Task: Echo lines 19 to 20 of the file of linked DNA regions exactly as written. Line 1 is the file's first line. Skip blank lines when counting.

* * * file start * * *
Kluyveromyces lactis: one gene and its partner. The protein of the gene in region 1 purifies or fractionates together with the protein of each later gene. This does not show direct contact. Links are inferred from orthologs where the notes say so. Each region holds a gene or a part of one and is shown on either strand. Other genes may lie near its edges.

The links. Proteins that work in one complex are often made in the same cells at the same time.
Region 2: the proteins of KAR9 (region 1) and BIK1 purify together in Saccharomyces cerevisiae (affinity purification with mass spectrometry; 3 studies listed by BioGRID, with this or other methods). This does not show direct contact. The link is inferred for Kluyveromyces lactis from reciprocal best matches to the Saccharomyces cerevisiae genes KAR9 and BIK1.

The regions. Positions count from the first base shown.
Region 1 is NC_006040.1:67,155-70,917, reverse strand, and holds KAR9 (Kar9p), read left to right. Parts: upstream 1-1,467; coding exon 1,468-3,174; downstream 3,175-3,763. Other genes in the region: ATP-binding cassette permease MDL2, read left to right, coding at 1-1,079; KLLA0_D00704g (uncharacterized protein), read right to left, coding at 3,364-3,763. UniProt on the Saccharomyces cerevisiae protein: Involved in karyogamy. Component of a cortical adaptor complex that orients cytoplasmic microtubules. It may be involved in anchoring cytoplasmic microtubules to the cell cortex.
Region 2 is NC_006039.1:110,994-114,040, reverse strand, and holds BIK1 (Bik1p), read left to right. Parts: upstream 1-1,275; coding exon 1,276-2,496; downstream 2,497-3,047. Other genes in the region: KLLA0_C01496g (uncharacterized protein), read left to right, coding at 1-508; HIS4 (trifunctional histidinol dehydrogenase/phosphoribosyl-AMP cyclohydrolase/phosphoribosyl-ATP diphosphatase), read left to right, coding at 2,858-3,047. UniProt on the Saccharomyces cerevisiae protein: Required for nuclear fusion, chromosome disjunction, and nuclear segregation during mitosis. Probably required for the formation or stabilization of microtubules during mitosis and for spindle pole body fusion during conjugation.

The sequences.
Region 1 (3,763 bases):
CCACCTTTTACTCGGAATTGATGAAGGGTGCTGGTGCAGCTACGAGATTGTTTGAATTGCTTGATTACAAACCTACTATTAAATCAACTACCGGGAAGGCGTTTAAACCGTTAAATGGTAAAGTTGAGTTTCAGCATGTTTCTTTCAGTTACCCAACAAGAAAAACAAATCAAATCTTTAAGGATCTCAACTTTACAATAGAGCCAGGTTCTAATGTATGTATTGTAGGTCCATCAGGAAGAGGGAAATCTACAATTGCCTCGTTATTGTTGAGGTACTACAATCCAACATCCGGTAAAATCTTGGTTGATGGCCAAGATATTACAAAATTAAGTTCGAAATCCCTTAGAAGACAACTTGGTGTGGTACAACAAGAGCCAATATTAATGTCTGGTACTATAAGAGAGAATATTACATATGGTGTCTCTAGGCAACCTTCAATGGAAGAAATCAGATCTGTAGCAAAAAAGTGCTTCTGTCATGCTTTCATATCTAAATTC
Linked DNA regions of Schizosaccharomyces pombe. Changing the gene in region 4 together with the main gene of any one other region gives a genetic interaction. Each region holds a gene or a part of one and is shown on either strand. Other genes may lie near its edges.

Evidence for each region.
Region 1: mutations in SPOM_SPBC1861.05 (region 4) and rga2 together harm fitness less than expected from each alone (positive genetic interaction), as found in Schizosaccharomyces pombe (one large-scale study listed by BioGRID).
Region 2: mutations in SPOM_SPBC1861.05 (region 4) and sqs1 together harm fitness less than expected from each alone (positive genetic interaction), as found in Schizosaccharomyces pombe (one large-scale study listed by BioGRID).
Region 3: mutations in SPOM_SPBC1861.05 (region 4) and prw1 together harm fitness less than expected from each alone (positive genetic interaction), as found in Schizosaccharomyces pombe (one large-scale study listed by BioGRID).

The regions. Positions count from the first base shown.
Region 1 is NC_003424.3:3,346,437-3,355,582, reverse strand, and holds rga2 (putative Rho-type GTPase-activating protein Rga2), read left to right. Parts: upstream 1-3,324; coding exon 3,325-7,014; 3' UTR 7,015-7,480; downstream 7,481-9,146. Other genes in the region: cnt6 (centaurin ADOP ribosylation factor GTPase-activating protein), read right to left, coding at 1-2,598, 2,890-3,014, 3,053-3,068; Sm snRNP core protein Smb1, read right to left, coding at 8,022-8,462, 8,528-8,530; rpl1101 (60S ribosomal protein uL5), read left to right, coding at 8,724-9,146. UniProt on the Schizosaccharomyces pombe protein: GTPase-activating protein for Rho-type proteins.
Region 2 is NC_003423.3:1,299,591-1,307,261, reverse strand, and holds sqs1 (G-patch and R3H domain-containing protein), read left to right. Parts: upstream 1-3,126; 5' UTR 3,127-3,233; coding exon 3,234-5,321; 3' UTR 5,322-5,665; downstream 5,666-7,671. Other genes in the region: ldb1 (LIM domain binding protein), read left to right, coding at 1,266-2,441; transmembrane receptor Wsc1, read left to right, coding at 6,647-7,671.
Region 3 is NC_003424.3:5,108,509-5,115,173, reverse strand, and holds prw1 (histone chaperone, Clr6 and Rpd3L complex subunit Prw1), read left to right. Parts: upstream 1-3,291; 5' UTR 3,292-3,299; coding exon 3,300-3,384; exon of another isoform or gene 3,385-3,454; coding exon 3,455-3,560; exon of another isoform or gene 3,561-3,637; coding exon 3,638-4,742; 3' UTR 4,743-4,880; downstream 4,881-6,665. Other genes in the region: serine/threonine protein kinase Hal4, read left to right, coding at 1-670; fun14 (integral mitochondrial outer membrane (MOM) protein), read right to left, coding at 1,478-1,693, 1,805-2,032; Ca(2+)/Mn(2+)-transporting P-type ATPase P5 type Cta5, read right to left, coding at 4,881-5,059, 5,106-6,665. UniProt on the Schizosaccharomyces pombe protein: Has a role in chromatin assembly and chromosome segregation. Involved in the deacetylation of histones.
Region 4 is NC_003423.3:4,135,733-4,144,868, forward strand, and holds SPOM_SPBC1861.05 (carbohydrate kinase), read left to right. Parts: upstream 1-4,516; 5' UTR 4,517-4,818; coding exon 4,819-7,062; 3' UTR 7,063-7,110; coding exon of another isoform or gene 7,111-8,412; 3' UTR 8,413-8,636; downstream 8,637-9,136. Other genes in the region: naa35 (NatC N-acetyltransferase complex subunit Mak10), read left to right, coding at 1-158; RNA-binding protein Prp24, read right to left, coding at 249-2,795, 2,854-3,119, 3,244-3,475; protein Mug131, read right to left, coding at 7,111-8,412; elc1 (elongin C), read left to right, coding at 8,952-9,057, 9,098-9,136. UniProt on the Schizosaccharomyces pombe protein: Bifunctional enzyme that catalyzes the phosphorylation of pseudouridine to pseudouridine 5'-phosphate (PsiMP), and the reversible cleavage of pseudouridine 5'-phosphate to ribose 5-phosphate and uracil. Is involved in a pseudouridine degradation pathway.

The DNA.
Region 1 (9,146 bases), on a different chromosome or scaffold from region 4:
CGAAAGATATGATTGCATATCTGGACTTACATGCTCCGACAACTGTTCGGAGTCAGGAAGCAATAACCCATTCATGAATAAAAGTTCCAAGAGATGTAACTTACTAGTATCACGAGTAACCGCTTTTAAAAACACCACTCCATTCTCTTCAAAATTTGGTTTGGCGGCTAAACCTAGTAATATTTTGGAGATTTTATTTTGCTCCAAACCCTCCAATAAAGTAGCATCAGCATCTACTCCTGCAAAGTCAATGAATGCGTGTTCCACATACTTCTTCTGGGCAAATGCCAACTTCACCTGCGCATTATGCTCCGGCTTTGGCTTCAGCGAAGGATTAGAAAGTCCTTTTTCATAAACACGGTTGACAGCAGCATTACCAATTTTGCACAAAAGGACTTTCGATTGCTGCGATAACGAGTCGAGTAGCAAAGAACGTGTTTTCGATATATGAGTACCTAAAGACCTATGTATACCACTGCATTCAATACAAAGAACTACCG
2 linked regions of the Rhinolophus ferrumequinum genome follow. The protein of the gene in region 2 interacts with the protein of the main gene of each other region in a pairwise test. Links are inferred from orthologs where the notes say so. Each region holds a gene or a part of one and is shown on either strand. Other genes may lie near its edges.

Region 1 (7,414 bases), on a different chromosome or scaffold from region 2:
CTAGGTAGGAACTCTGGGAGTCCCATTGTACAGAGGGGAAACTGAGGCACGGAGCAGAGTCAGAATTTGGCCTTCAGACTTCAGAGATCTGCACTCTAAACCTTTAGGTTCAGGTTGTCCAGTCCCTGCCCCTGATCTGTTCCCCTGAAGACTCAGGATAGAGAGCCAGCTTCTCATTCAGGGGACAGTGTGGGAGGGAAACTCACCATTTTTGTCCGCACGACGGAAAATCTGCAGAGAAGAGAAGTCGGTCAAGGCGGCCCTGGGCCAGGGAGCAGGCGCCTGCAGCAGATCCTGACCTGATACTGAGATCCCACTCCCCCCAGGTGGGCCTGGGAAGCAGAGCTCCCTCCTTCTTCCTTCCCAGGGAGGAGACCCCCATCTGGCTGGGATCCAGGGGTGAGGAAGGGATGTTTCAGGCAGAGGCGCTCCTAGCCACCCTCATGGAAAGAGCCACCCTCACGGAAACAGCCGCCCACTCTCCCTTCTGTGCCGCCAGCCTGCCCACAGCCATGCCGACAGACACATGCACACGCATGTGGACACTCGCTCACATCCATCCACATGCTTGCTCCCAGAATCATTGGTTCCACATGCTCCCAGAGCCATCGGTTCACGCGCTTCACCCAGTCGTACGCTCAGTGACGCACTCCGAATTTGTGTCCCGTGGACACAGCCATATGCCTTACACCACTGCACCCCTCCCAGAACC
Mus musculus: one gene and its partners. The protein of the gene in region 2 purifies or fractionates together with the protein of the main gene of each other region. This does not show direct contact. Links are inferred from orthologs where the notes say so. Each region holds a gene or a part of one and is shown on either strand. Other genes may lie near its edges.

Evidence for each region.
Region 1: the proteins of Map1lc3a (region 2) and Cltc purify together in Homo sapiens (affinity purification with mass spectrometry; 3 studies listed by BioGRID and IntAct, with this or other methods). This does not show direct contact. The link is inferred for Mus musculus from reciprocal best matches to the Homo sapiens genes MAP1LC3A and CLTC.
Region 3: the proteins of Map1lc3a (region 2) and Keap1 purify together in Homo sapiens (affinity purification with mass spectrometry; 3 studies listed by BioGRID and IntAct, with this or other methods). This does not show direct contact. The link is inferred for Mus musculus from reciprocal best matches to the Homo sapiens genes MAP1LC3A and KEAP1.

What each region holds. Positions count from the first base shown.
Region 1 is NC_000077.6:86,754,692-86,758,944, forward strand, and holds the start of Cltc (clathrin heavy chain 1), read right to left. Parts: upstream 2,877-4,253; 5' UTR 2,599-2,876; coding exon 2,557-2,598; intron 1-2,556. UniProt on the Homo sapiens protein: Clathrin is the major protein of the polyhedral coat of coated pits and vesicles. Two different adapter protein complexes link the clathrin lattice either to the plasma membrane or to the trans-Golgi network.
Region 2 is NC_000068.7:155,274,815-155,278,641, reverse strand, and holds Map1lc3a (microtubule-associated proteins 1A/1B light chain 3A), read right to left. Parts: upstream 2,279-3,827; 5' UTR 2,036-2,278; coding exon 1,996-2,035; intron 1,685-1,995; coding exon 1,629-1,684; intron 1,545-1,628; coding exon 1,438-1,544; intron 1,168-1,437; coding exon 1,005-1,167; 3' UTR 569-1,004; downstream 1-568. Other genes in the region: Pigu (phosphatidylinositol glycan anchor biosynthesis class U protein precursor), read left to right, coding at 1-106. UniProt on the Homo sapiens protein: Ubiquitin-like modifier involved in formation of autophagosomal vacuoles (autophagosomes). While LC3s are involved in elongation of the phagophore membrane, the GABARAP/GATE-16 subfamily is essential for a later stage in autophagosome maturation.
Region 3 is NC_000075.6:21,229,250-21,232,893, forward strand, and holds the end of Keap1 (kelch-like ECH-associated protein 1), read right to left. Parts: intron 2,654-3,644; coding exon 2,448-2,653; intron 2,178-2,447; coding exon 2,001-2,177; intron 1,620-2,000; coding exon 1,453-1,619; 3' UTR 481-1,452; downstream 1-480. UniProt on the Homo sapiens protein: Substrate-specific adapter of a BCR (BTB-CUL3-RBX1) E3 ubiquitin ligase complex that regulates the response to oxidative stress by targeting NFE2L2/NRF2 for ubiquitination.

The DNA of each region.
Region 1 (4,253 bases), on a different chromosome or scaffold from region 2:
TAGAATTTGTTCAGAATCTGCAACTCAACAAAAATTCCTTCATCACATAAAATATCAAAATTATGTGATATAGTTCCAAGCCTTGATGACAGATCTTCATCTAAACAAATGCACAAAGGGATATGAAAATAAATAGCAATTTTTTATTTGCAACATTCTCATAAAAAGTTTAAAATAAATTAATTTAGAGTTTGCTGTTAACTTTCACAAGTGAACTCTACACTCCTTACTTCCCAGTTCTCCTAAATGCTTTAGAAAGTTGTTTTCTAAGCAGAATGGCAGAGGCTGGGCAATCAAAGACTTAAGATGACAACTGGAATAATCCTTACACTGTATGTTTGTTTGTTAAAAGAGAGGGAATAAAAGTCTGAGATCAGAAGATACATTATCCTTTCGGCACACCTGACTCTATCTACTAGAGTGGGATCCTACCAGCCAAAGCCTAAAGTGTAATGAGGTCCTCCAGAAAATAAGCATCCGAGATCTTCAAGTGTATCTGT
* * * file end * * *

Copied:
Region 4 is NC_003423.3:4,135,733-4,144,868, forward strand, and holds SPOM_SPBC1861.05 (carbohydrate kinase), read left to right. Parts: upstream 1-4,516; 5' UTR 4,517-4,818; coding exon 4,819-7,062; 3' UTR 7,063-7,110; coding exon of another isoform or gene 7,111-8,412; 3' UTR 8,413-8,636; downstream 8,637-9,136. Other genes in the region: naa35 (NatC N-acetyltransferase complex subunit Mak10), read left to right, coding at 1-158; RNA-binding protein Prp24, read right to left, coding at 249-2,795, 2,854-3,119, 3,244-3,475; protein Mug131, read right to left, coding at 7,111-8,412; elc1 (elongin C), read left to right, coding at 8,952-9,057, 9,098-9,136. UniProt on the Schizosaccharomyces pombe protein: Bifunctional enzyme that catalyzes the phosphorylation of pseudouridine to pseudouridine 5'-phosphate (PsiMP), and the reversible cleavage of pseudouridine 5'-phosphate to ribose 5-phosphate and uracil. Is involved in a pseudouridine degradation pathway.

The DNA.